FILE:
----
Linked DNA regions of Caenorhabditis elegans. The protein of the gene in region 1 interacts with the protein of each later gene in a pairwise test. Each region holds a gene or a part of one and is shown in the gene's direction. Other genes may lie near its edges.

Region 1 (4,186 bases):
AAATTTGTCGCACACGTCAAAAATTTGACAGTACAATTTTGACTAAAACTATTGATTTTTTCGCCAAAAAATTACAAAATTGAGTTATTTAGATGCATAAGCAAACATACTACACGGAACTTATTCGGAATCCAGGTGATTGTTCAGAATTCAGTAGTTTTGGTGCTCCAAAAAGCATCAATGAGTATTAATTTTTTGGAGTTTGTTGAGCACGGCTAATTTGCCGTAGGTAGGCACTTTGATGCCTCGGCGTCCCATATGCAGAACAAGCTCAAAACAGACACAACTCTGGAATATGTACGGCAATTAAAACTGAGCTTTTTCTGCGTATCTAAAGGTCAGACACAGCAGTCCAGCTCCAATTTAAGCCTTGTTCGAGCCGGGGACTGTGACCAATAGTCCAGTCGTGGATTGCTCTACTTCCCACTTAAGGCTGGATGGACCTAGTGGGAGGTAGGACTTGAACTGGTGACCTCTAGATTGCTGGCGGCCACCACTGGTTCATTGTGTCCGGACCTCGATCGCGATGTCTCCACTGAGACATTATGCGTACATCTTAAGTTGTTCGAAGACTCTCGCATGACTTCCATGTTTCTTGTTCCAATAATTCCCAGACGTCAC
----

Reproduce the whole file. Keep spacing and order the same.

Linked DNA regions of Caenorhabditis elegans. The protein of the gene in region 1 interacts with the protein of each later gene in a pairwise test. Each region holds a gene or a part of one and is shown in the gene's direction. Other genes may lie near its edges.

Region 1 (4,186 bases):
AAATTTGTCGCACACGTCAAAAATTTGACAGTACAATTTTGACTAAAACTATTGATTTTTTCGCCAAAAAATTACAAAATTGAGTTATTTAGATGCATAAGCAAACATACTACACGGAACTTATTCGGAATCCAGGTGATTGTTCAGAATTCAGTAGTTTTGGTGCTCCAAAAAGCATCAATGAGTATTAATTTTTTGGAGTTTGTTGAGCACGGCTAATTTGCCGTAGGTAGGCACTTTGATGCCTCGGCGTCCCATATGCAGAACAAGCTCAAAACAGACACAACTCTGGAATATGTACGGCAATTAAAACTGAGCTTTTTCTGCGTATCTAAAGGTCAGACACAGCAGTCCAGCTCCAATTTAAGCCTTGTTCGAGCCGGGGACTGTGACCAATAGTCCAGTCGTGGATTGCTCTACTTCCCACTTAAGGCTGGATGGACCTAGTGGGAGGTAGGACTTGAACTGGTGACCTCTAGATTGCTGGCGGCCACCACTGGTTCATTGTGTCCGGACCTCGATCGCGATGTCTCCACTGAGACATTATGCGTACATCTTAAGTTGTTCGAAGACTCTCGCATGACTTCCATGTTTCTTGTTCCAATAATTCCCAGACGTCAC